You will have to do some thorough research study on other surrounding properties to start with. Look at the ceiling value of similar-sized homes in the street. Compare this with the current value of your house, sum quoted for the work and extra square footage. Are you most likely to recover your expenditure and increase the value of your house?
If the answer is yes, then a loft conversion could really be the right choice!
It’s a problem all property owners face at some time. A house that once supplied adequate room for your growing family suddenly appears frustratingly modest. Obviously, you ask yourself whether the time is right to sell up and move somewhere bigger.
Despite how determined you are for extra room, weighing up the costs of a house relocation can be off-putting. Stamp duty, legal costs, surveys and more could amount to several thousand pounds, and it’s cash you won’t see again. There are other considerations too, not least your emotional attachment to your house and the possibility of children switching schools.
So what is the best method to extend your house – on a budget – without the turmoil of moving, and enhance your house’s value? A house extension is the common response. This provides versatility of design, allowing you to include the desired quantity of extra area to your house. But for many home owners a home extension won’t be practical for reasons of time and expense.
Instead, you could look skyward for ideas, towards your unused loft area. Your loft might be ideal for conversion depending on numerous factors. These include roof structure and height and the functionalities of installing a staircase. A loft conversion boasts many advantages over an extension. It is less likely to require planning approval and won’t lower garden size. For the most part, it can be completed in a shorter time frame and could cost less too. And yes, it may add a tidy sum to the value of your house.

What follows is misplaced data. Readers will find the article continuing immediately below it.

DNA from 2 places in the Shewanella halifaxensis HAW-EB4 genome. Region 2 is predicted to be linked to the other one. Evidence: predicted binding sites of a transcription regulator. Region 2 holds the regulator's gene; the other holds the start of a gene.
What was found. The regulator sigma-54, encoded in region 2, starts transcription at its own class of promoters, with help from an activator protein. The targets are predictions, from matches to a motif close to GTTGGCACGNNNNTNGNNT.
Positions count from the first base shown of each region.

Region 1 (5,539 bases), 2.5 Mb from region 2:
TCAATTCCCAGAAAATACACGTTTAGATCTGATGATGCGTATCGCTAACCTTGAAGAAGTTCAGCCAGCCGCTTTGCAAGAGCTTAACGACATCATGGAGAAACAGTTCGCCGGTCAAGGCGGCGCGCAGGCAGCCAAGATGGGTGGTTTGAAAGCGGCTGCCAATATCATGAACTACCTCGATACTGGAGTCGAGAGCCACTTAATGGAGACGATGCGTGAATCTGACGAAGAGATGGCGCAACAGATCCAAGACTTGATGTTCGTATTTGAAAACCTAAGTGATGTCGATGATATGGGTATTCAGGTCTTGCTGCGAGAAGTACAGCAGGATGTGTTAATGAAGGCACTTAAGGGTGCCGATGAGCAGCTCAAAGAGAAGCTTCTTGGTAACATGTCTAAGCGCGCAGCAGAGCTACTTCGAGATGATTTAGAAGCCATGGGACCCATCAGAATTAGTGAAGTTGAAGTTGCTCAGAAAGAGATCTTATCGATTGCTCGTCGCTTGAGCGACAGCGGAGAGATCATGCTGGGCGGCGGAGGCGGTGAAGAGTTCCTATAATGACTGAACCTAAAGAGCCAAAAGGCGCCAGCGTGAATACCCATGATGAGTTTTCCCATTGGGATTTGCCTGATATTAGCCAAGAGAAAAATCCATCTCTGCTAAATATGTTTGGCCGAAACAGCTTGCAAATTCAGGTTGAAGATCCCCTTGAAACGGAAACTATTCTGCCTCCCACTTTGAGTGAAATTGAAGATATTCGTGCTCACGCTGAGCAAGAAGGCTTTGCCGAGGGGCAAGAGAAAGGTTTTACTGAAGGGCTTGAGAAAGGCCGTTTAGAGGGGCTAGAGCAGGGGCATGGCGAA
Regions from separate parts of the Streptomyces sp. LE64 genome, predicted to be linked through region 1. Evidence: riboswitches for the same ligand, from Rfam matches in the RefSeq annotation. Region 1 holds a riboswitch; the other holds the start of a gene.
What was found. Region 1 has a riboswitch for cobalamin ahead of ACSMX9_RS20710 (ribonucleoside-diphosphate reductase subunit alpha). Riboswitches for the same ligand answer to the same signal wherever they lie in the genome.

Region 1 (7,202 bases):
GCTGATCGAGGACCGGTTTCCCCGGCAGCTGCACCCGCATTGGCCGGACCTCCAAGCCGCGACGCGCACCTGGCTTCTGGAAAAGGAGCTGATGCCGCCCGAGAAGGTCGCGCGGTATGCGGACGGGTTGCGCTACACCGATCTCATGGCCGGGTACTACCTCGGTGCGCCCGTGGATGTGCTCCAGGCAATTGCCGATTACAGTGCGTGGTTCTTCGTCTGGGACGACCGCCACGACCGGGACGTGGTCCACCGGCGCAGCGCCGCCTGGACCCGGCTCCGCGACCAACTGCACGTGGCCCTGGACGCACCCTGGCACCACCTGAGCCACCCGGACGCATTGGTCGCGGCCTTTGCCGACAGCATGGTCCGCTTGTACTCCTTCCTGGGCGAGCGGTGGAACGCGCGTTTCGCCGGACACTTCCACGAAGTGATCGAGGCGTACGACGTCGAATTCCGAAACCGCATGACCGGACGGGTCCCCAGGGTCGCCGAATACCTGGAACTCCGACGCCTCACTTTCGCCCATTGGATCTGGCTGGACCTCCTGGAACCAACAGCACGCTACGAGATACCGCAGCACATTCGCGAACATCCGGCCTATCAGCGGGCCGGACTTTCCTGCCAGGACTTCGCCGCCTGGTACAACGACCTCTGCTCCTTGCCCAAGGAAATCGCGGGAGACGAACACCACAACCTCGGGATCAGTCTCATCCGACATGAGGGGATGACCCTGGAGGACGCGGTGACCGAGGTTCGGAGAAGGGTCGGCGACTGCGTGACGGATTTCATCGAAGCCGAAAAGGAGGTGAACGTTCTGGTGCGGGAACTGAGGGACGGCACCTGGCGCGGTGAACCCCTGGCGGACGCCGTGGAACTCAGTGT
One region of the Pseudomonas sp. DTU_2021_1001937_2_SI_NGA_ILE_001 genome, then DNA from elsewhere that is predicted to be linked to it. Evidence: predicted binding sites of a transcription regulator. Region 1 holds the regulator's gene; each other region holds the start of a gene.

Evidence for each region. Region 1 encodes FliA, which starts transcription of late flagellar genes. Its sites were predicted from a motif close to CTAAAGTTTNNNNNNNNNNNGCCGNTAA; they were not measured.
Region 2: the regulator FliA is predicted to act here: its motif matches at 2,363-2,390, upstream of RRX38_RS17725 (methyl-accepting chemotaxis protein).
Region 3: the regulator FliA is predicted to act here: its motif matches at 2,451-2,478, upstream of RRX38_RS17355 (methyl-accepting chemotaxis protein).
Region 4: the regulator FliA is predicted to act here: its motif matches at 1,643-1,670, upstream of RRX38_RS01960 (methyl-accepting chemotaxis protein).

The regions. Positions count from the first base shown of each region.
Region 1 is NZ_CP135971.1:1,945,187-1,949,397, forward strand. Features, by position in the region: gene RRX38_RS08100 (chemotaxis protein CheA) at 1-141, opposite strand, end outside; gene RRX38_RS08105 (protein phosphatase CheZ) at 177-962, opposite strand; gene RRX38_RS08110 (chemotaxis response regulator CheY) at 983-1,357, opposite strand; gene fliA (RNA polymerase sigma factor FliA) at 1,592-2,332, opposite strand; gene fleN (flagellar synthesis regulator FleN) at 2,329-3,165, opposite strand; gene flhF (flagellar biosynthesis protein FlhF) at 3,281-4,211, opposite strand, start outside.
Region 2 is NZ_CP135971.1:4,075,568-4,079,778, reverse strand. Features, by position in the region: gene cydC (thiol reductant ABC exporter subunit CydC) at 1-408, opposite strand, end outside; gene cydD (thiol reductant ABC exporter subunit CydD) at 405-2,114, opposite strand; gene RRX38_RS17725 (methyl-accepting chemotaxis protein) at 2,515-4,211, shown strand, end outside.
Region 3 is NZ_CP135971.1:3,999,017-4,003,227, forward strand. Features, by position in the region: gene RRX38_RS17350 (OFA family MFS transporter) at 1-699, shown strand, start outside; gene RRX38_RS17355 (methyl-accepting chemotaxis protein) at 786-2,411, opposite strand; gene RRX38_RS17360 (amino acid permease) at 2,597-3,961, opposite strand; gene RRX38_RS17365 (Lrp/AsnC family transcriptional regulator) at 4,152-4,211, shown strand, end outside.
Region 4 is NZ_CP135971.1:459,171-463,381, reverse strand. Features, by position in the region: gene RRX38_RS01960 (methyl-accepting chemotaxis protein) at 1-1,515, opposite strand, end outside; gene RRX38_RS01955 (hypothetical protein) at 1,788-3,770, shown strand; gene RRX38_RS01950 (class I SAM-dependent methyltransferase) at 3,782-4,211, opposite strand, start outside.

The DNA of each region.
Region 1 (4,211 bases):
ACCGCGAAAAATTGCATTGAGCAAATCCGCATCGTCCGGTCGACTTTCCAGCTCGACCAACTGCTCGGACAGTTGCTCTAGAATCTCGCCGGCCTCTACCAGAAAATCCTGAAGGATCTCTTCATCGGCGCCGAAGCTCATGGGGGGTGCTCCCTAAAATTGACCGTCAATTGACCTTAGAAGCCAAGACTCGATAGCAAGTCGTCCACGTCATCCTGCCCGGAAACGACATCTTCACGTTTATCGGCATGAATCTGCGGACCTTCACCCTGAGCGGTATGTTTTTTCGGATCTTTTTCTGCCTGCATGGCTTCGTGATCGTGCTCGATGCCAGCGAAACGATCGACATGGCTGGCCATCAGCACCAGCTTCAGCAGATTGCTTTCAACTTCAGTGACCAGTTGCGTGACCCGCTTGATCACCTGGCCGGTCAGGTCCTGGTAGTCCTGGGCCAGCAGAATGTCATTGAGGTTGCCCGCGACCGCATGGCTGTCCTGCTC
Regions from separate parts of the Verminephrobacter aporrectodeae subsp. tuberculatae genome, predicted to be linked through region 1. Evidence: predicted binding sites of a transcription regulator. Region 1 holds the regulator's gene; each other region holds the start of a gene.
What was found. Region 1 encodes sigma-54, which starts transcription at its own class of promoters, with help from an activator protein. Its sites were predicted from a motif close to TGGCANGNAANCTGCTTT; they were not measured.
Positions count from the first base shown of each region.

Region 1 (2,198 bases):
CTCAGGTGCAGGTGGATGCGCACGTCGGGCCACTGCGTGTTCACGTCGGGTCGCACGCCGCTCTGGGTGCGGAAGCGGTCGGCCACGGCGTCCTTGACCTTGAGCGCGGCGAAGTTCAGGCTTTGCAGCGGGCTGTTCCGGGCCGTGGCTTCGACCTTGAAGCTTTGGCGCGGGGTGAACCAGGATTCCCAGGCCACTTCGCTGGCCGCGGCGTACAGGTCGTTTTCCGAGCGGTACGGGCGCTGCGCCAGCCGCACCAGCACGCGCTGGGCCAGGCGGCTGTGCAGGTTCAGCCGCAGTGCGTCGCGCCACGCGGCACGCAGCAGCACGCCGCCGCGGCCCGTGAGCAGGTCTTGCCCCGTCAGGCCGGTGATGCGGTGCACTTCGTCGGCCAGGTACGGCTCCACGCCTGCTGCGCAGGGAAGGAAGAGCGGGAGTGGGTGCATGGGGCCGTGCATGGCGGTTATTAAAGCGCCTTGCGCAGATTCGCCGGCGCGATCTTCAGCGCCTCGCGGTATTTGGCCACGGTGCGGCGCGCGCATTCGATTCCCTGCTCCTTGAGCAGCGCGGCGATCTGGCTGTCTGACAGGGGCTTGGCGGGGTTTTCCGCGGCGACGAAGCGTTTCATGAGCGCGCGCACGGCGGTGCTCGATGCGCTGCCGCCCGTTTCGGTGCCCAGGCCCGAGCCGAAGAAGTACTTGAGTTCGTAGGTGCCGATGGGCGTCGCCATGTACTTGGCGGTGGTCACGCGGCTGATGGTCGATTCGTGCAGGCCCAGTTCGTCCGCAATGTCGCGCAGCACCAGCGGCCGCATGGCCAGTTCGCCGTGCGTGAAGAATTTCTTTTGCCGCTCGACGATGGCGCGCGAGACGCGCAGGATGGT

You can ask us to visit your house and check this out for you, but there are likewise a couple of checks that you can carry out yourself prior to this.
An simple method to get an concept of whether your loft can be converted is to see whether any comparable houses on your street have had loft conversions. If you do identify examples, it’s more likely to be a possibility. If you can, it’s also worth going one action more and asking to take a look at the loft of anybody in your street that has actually had it done.
The minimum height you need for a loft conversion is 2.2 metres, and you can easily determine this yourself. Take a tape measure and run it from the floor to the ceiling at the highest part of the space. If it’s 2.2 metres or more, your loft should be high enough to transform. Victorian houses tend to be lower than those developed from the 1930s onwards, so may not have adequate headroom height.